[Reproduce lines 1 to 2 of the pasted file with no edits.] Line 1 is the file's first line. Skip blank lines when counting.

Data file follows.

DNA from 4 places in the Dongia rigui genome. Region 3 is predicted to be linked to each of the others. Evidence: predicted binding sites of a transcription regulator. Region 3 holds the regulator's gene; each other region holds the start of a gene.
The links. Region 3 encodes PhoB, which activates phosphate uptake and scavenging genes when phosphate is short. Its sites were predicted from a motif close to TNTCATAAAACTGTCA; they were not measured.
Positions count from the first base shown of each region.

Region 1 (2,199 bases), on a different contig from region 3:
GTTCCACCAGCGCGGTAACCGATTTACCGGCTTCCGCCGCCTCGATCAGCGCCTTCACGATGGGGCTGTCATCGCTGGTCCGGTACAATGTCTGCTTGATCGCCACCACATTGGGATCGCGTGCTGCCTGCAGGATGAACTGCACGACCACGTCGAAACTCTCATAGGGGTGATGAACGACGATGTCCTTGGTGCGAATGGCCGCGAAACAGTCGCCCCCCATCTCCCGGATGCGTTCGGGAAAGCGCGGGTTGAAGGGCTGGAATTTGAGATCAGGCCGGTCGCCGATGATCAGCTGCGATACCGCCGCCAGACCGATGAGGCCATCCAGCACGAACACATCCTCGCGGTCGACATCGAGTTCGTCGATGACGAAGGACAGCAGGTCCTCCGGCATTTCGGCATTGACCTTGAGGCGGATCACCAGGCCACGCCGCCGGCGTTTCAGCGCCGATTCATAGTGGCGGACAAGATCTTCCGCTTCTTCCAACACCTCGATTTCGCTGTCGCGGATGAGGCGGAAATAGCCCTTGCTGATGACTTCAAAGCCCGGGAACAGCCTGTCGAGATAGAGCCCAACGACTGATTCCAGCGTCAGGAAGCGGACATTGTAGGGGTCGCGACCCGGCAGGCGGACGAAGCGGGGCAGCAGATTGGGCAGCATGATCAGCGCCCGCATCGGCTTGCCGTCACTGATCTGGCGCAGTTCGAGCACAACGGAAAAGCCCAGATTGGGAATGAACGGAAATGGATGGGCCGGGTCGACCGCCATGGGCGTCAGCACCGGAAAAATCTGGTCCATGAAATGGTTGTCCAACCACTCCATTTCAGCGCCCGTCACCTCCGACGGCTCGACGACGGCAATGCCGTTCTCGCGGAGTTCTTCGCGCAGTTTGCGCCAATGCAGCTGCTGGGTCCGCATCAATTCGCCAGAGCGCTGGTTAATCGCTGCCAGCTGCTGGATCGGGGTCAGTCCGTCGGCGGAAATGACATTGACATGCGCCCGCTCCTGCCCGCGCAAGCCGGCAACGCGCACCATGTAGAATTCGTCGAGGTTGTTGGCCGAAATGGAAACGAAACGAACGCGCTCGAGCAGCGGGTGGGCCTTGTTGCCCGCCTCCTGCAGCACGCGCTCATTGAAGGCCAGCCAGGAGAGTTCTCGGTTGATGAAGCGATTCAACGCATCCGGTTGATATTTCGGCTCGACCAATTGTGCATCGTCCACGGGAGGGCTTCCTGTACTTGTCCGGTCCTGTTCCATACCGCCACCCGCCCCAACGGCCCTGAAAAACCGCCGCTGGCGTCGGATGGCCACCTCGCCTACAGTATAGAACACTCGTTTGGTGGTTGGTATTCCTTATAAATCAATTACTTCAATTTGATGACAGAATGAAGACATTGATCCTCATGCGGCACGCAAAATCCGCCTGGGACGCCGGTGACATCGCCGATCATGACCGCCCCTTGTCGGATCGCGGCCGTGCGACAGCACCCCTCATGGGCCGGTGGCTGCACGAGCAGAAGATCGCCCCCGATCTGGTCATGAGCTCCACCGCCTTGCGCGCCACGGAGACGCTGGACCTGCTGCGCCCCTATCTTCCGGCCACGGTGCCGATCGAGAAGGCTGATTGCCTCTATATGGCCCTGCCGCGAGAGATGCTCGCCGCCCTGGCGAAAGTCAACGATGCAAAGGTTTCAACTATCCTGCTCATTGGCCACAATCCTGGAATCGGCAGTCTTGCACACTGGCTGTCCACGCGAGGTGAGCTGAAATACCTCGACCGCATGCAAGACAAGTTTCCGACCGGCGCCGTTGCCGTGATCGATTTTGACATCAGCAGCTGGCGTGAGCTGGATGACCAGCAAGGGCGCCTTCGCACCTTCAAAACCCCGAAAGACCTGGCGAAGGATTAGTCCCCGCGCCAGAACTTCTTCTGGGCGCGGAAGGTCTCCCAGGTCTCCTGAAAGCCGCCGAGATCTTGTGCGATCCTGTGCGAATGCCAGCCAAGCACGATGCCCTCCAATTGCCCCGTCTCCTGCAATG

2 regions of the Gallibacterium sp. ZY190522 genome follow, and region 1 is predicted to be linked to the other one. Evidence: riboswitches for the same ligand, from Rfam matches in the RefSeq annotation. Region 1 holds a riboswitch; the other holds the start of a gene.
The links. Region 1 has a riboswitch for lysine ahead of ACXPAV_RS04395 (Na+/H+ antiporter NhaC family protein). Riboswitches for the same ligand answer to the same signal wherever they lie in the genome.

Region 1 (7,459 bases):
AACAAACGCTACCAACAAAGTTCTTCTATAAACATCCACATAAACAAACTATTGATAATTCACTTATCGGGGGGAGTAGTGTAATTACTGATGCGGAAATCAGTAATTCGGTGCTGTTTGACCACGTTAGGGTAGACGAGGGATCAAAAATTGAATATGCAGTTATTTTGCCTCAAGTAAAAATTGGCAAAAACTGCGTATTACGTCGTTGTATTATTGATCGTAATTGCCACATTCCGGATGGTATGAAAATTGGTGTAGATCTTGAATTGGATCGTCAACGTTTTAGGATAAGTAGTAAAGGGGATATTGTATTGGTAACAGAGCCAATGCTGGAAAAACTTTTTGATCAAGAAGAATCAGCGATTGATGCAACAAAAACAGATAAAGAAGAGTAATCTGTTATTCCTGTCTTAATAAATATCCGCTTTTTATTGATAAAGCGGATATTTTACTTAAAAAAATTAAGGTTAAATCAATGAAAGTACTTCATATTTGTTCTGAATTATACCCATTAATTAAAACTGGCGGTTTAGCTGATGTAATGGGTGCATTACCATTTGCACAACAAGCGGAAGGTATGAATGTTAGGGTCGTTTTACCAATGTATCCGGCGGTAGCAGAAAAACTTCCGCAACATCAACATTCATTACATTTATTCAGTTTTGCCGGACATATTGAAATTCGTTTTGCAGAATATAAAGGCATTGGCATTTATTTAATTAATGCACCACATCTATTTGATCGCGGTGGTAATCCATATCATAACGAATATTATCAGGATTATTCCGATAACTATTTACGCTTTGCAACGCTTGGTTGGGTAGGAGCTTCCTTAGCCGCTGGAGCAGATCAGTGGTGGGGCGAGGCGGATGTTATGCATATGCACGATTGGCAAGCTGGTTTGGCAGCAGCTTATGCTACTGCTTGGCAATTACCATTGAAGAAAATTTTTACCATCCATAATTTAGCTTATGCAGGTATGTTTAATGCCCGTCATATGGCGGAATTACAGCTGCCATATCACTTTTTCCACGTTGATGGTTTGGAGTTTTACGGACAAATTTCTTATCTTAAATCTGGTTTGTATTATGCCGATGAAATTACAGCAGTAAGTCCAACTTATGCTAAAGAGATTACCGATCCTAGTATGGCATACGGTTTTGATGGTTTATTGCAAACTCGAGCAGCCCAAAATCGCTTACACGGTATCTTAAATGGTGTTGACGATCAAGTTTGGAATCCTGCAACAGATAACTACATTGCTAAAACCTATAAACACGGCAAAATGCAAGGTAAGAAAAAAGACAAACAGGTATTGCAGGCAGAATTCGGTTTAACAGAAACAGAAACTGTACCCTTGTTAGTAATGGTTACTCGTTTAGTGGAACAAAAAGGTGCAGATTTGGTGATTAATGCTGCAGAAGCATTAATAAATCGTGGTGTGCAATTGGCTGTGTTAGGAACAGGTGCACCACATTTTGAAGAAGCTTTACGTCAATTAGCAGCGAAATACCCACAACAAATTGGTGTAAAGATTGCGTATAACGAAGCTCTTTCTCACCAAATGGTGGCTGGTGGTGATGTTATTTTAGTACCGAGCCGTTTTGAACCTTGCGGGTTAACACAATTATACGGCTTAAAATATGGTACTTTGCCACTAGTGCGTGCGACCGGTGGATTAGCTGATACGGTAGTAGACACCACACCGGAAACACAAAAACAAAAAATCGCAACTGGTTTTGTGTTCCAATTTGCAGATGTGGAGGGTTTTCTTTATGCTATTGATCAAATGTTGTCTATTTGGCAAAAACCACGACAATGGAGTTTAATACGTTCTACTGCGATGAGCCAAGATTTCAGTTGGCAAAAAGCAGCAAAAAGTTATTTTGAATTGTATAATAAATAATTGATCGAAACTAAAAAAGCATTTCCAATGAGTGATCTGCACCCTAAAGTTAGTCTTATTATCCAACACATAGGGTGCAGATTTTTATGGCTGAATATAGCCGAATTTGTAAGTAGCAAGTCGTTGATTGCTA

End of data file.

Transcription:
DNA from 4 places in the Dongia rigui genome. Region 3 is predicted to be linked to each of the others. Evidence: predicted binding sites of a transcription regulator. Region 3 holds the regulator's gene; each other region holds the start of a gene.
The links. Region 3 encodes PhoB, which activates phosphate uptake and scavenging genes when phosphate is short. Its sites were predicted from a motif close to TNTCATAAAACTGTCA; they were not measured.